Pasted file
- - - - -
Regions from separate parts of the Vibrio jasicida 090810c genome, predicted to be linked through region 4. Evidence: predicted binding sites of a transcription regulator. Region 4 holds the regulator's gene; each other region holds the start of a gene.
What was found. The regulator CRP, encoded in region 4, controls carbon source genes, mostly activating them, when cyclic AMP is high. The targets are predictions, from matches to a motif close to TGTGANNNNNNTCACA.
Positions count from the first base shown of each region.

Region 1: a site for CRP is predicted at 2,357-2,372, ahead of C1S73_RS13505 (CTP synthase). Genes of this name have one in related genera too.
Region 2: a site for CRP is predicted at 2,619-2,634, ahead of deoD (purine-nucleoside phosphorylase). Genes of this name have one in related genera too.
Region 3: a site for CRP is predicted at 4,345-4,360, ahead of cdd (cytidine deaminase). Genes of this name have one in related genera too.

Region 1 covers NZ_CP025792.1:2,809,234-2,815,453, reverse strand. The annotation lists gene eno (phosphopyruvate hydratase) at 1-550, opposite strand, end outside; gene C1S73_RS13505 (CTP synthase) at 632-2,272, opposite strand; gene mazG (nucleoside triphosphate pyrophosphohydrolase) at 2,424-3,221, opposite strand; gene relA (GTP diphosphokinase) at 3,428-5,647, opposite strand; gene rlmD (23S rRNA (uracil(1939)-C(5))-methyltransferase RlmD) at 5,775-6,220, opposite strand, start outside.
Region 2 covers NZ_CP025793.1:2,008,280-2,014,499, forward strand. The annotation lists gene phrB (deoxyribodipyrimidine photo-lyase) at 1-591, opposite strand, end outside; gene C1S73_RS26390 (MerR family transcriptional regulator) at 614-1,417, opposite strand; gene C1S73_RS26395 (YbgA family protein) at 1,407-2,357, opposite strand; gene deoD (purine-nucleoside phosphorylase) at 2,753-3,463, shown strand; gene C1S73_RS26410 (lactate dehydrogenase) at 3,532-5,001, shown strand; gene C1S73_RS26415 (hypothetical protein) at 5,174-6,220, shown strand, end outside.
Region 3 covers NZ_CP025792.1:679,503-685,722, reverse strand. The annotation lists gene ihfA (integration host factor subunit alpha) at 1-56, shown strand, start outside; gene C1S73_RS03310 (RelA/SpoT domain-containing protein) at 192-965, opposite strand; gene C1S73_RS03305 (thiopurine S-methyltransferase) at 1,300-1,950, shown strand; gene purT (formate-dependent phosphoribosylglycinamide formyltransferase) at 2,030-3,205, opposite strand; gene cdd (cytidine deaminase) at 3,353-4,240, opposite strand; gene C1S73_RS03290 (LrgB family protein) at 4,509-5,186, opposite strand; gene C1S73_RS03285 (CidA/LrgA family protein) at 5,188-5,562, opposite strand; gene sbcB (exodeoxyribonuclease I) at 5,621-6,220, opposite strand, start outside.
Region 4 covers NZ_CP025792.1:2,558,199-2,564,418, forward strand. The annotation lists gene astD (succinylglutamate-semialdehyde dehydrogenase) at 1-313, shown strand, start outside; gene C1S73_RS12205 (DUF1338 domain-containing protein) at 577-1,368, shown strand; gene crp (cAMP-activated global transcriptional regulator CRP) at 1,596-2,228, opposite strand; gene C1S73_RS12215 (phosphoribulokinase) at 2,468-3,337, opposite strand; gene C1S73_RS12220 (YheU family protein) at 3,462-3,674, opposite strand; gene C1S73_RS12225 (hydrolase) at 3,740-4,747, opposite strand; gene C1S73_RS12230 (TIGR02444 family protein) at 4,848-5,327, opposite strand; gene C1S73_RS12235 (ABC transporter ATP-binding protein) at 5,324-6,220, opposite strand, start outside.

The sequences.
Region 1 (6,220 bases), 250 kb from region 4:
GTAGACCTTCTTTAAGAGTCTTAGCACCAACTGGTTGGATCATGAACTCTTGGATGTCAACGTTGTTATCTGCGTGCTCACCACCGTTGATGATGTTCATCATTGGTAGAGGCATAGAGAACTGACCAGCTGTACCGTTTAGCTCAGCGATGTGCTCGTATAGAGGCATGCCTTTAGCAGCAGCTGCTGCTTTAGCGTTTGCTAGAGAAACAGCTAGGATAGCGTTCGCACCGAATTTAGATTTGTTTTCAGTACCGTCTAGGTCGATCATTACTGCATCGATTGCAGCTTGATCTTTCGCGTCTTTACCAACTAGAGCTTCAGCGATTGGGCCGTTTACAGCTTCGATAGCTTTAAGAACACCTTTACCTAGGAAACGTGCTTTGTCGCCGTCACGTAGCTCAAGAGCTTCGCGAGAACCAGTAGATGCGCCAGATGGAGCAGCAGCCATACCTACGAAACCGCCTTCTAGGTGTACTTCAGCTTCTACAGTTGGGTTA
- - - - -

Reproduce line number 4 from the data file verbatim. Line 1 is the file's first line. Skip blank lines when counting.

Region 1: a site for CRP is predicted at 2,357-2,372, ahead of C1S73_RS13505 (CTP synthase). Genes of this name have one in related genera too.